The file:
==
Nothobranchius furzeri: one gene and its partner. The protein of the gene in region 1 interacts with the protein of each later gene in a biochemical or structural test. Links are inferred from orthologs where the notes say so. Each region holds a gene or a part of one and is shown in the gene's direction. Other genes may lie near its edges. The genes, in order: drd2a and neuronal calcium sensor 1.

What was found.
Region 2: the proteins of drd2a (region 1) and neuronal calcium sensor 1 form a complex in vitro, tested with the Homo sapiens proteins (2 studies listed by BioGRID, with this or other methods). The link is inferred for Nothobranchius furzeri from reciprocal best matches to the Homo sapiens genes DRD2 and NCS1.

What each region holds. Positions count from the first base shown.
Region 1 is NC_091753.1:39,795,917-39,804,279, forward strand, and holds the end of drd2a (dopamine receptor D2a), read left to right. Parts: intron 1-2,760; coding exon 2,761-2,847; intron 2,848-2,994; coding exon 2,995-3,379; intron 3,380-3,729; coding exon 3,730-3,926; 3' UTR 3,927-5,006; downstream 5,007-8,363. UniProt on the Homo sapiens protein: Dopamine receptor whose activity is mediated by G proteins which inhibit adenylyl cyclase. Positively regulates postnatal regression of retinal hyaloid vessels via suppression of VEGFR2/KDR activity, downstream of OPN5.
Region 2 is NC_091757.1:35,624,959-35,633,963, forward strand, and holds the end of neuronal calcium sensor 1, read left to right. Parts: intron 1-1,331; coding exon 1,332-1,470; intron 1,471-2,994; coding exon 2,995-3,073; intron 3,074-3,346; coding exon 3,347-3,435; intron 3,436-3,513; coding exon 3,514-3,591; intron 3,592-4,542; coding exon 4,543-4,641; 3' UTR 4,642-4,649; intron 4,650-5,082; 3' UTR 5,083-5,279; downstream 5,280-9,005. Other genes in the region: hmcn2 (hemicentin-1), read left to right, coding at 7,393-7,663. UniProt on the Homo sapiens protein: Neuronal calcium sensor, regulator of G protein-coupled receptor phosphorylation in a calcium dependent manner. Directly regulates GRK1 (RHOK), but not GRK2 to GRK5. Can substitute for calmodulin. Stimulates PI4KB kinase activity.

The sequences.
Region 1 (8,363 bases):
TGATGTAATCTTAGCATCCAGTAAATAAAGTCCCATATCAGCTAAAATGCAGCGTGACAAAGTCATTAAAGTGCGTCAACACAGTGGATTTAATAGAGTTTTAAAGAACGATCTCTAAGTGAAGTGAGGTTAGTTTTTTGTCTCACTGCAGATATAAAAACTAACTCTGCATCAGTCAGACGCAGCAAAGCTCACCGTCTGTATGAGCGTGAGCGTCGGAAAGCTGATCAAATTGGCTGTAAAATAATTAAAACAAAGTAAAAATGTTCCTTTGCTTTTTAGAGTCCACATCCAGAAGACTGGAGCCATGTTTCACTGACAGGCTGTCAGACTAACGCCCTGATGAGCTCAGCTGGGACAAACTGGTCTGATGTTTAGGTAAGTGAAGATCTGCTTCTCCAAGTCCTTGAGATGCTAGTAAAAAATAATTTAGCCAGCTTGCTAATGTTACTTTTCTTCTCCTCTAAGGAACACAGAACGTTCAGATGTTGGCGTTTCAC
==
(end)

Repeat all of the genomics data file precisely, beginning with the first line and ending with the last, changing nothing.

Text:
Nothobranchius furzeri: one gene and its partner. The protein of the gene in region 1 interacts with the protein of each later gene in a biochemical or structural test. Links are inferred from orthologs where the notes say so. Each region holds a gene or a part of one and is shown in the gene's direction. Other genes may lie near its edges. The genes, in order: drd2a and neuronal calcium sensor 1.

What was found.
Region 2: the proteins of drd2a (region 1) and neuronal calcium sensor 1 form a complex in vitro, tested with the Homo sapiens proteins (2 studies listed by BioGRID, with this or other methods). The link is inferred for Nothobranchius furzeri from reciprocal best matches to the Homo sapiens genes DRD2 and NCS1.

What each region holds. Positions count from the first base shown.
Region 1 is NC_091753.1:39,795,917-39,804,279, forward strand, and holds the end of drd2a (dopamine receptor D2a), read left to right. Parts: intron 1-2,760; coding exon 2,761-2,847; intron 2,848-2,994; coding exon 2,995-3,379; intron 3,380-3,729; coding exon 3,730-3,926; 3' UTR 3,927-5,006; downstream 5,007-8,363. UniProt on the Homo sapiens protein: Dopamine receptor whose activity is mediated by G proteins which inhibit adenylyl cyclase. Positively regulates postnatal regression of retinal hyaloid vessels via suppression of VEGFR2/KDR activity, downstream of OPN5.
Region 2 is NC_091757.1:35,624,959-35,633,963, forward strand, and holds the end of neuronal calcium sensor 1, read left to right. Parts: intron 1-1,331; coding exon 1,332-1,470; intron 1,471-2,994; coding exon 2,995-3,073; intron 3,074-3,346; coding exon 3,347-3,435; intron 3,436-3,513; coding exon 3,514-3,591; intron 3,592-4,542; coding exon 4,543-4,641; 3' UTR 4,642-4,649; intron 4,650-5,082; 3' UTR 5,083-5,279; downstream 5,280-9,005. Other genes in the region: hmcn2 (hemicentin-1), read left to right, coding at 7,393-7,663. UniProt on the Homo sapiens protein: Neuronal calcium sensor, regulator of G protein-coupled receptor phosphorylation in a calcium dependent manner. Directly regulates GRK1 (RHOK), but not GRK2 to GRK5. Can substitute for calmodulin. Stimulates PI4KB kinase activity.

The sequences.
Region 1 (8,363 bases):
TGATGTAATCTTAGCATCCAGTAAATAAAGTCCCATATCAGCTAAAATGCAGCGTGACAAAGTCATTAAAGTGCGTCAACACAGTGGATTTAATAGAGTTTTAAAGAACGATCTCTAAGTGAAGTGAGGTTAGTTTTTTGTCTCACTGCAGATATAAAAACTAACTCTGCATCAGTCAGACGCAGCAAAGCTCACCGTCTGTATGAGCGTGAGCGTCGGAAAGCTGATCAAATTGGCTGTAAAATAATTAAAACAAAGTAAAAATGTTCCTTTGCTTTTTAGAGTCCACATCCAGAAGACTGGAGCCATGTTTCACTGACAGGCTGTCAGACTAACGCCCTGATGAGCTCAGCTGGGACAAACTGGTCTGATGTTTAGGTAAGTGAAGATCTGCTTCTCCAAGTCCTTGAGATGCTAGTAAAAAATAATTTAGCCAGCTTGCTAATGTTACTTTTCTTCTCCTCTAAGGAACACAGAACGTTCAGATGTTGGCGTTTCAC